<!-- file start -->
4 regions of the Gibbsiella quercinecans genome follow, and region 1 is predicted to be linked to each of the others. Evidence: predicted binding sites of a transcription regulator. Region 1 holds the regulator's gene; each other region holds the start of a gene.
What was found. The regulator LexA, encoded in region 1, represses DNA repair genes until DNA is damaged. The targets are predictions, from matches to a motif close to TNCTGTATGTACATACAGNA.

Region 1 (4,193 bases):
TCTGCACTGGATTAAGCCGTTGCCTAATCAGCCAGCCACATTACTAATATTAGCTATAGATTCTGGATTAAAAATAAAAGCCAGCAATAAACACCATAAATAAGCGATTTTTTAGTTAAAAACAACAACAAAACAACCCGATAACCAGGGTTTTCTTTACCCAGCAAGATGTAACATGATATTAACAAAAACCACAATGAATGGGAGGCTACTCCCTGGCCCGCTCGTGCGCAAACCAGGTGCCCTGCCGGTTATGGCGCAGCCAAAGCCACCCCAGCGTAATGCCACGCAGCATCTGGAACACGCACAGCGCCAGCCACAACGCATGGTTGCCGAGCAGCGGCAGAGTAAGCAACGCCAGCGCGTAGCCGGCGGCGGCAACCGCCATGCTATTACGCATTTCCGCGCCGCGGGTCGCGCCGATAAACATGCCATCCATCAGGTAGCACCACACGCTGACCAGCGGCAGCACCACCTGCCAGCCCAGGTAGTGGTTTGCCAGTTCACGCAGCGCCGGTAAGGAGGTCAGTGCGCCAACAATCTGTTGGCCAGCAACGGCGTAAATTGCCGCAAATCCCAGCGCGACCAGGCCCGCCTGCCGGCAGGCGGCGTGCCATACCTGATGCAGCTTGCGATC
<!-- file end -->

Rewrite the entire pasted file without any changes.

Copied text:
4 regions of the Gibbsiella quercinecans genome follow, and region 1 is predicted to be linked to each of the others. Evidence: predicted binding sites of a transcription regulator. Region 1 holds the regulator's gene; each other region holds the start of a gene.
What was found. The regulator LexA, encoded in region 1, represses DNA repair genes until DNA is damaged. The targets are predictions, from matches to a motif close to TNCTGTATGTACATACAGNA.

Region 1 (4,193 bases):
TCTGCACTGGATTAAGCCGTTGCCTAATCAGCCAGCCACATTACTAATATTAGCTATAGATTCTGGATTAAAAATAAAAGCCAGCAATAAACACCATAAATAAGCGATTTTTTAGTTAAAAACAACAACAAAACAACCCGATAACCAGGGTTTTCTTTACCCAGCAAGATGTAACATGATATTAACAAAAACCACAATGAATGGGAGGCTACTCCCTGGCCCGCTCGTGCGCAAACCAGGTGCCCTGCCGGTTATGGCGCAGCCAAAGCCACCCCAGCGTAATGCCACGCAGCATCTGGAACACGCACAGCGCCAGCCACAACGCATGGTTGCCGAGCAGCGGCAGAGTAAGCAACGCCAGCGCGTAGCCGGCGGCGGCAACCGCCATGCTATTACGCATTTCCGCGCCGCGGGTCGCGCCGATAAACATGCCATCCATCAGGTAGCACCACACGCTGACCAGCGGCAGCACCACCTGCCAGCCCAGGTAGTGGTTTGCCAGTTCACGCAGCGCCGGTAAGGAGGTCAGTGCGCCAACAATCTGTTGGCCAGCAACGGCGTAAATTGCCGCAAATCCCAGCGCGACCAGGCCCGCCTGCCGGCAGGCGGCGTGCCATACCTGATGCAGCTTGCGATC